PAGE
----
‘Bootycandy’ bursts onto Boston Stage
Robert O’Hara’s “Bootycandy,” playing at SpeakEasy Stage Company through April 9, strikes a rare harmony between cultural criticism and entertainment. The New England premiere of this groundbreaking production reveals the playwright’s experience growing up black and gay in a series of loosely connected vignettes.
This is not an easy play to watch. It’s intimate, uncomfortable and important. But as O’Hara makes clear, art is not about being comfortable. It’s about putting the audience in a difficult position, forcing them to confront challenging situations. In an interview with SpeakEasy, O’Hara said, “I think one of my mottos that I always say is ‘Everyone is welcome, and no one is safe.’ And it’s because I want everyone to feel like they’re a part of the story and a part of the journey, but at the same time, you can be indicted by what you’re either laughing at, or by what you don’t get, or by what is offensive to you.” The content oscillates from a sassy, cross-dressing minister preaching tolerance in a pair of glitter platform pumps to a dark rape and suicide that confronts the vengeful feelings of oppressed groups.
The power of O’Hara’s writing comes through in its accessibility. In one scene a teenage boy tells his parents about a man who has been following him home. His parents berate him, insisting he must have enticed the man in some way. They comment on his clothes, his attitude, blaming any straws they can grasp for the strange behavior.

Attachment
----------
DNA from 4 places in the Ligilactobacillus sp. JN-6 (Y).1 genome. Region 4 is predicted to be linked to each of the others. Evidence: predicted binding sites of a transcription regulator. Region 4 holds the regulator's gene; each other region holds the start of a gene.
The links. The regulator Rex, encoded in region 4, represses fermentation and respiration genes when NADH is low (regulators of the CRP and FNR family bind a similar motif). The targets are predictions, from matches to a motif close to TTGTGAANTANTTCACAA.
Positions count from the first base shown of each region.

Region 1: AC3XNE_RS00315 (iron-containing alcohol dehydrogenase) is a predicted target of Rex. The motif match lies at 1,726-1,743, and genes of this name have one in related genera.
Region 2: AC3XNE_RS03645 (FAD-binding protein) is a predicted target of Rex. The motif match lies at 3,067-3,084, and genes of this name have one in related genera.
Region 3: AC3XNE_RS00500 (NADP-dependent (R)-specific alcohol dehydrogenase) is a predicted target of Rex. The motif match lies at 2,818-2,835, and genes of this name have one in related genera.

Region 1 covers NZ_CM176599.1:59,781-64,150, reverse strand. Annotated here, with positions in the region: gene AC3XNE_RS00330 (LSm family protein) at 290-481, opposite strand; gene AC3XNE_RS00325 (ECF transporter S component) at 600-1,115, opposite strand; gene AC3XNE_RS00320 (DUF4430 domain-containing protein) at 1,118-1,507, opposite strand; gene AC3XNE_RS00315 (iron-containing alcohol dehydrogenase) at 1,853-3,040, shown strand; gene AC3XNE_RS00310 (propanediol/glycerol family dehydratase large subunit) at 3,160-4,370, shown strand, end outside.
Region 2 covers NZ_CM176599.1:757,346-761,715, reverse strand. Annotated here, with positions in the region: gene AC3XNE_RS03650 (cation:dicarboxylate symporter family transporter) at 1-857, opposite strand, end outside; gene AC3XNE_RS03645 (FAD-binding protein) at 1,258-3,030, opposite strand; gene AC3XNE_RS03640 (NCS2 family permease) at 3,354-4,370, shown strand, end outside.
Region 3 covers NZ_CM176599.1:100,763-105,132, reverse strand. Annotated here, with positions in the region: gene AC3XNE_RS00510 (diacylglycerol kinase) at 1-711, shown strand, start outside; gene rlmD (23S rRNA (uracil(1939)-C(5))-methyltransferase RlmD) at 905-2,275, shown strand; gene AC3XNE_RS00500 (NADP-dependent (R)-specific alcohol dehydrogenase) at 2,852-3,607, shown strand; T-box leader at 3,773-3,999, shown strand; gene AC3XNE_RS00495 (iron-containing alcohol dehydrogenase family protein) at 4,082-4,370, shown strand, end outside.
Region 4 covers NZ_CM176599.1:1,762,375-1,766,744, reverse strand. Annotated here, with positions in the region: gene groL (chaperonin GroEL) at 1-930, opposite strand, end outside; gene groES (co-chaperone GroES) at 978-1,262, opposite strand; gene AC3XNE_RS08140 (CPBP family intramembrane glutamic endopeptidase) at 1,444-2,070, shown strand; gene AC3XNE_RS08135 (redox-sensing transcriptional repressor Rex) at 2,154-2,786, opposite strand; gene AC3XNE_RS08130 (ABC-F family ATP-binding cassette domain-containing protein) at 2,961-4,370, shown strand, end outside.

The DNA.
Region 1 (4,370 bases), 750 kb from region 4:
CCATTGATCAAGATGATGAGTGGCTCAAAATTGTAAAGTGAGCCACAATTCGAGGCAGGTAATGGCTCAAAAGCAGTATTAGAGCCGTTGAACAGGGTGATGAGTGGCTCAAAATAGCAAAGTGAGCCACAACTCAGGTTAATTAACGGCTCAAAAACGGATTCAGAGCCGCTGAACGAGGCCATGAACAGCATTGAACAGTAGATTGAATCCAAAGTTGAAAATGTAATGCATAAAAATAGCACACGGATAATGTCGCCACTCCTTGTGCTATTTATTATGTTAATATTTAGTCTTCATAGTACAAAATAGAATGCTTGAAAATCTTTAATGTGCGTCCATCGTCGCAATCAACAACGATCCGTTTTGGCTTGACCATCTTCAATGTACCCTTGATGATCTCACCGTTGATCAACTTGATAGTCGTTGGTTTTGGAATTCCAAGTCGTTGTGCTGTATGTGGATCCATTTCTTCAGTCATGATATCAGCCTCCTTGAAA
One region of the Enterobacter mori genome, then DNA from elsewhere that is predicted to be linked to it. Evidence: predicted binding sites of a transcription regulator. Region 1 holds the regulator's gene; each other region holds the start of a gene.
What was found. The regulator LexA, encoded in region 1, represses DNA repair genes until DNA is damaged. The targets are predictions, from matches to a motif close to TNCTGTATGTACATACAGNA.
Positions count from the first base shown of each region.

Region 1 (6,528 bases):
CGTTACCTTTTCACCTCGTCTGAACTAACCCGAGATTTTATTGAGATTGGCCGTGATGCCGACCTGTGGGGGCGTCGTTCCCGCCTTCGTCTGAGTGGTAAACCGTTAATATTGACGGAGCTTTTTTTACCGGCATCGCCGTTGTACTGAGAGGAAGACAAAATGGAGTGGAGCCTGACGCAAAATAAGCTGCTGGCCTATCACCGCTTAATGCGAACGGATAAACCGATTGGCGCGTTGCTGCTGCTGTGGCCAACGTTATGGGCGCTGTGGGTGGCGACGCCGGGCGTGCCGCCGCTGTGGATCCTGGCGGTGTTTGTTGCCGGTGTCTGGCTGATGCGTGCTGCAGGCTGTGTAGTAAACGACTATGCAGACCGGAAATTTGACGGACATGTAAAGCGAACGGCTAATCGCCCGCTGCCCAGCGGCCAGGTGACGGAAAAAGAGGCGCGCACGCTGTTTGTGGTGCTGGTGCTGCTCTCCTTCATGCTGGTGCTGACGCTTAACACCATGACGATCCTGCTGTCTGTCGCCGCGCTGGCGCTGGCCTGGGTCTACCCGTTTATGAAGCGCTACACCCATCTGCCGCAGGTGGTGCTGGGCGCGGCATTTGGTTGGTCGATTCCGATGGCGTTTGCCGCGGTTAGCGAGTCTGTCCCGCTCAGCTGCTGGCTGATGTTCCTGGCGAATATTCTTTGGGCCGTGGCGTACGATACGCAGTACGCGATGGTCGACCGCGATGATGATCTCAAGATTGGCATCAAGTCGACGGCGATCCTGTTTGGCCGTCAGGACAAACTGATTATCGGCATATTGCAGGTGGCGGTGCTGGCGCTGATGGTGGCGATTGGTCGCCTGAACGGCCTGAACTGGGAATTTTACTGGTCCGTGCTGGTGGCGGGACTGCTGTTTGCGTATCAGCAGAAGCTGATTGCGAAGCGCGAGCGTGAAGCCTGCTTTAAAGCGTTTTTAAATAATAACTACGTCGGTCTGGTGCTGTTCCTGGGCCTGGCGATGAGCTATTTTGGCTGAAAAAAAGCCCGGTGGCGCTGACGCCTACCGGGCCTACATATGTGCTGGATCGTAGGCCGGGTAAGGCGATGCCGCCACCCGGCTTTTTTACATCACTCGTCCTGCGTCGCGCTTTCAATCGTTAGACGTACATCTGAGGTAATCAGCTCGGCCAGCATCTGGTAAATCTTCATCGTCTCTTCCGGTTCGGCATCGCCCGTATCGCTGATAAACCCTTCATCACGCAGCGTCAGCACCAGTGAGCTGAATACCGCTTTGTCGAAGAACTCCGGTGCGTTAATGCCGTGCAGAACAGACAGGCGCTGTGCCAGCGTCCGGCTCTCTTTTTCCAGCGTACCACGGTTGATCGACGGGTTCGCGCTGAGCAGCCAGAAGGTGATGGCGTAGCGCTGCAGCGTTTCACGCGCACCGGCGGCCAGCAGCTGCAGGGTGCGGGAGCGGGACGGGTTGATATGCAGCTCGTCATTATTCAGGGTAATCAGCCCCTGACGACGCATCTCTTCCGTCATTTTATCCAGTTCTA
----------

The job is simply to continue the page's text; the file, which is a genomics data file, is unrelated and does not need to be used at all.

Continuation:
This victim-blaming mindset hit home for me as a woman, and unfortunately is a theme many minority audience members can relate to.
Johnny Lee Davenport, Jackie Davis, Tiffany Nichole Greene, John Kuntz and Maurice Emmanuel Parent comprise the cast, playing multiple roles throughout the show. The cast handle rapidly changing roles and plotlines remarkably well. Davenport morphs effortlessly from a conservative father to a technologically challenged grandmother, adding humor to difficult topics without losing the scene’s believability.
In one scene a collection of black writers has been assembled for a panel at a conference. The white mediator probes into their work, asking what it’s like to be African American and how their experience as a person of color has impacted their work. The panelists insist that their art isn’t defined by their skin color but the mediator, like so many lurking online commenters, can’t get past his own tangled web of political correctness and intellectual biases.
Bootycandy is about personal experiences, but it’s not a niche play. The themes of fragility, violence, judgment, and community resonate with all walks of life. As the writers in O’Hara’s conference scene protest, this isn’t a story about being black; it’s a story about being human.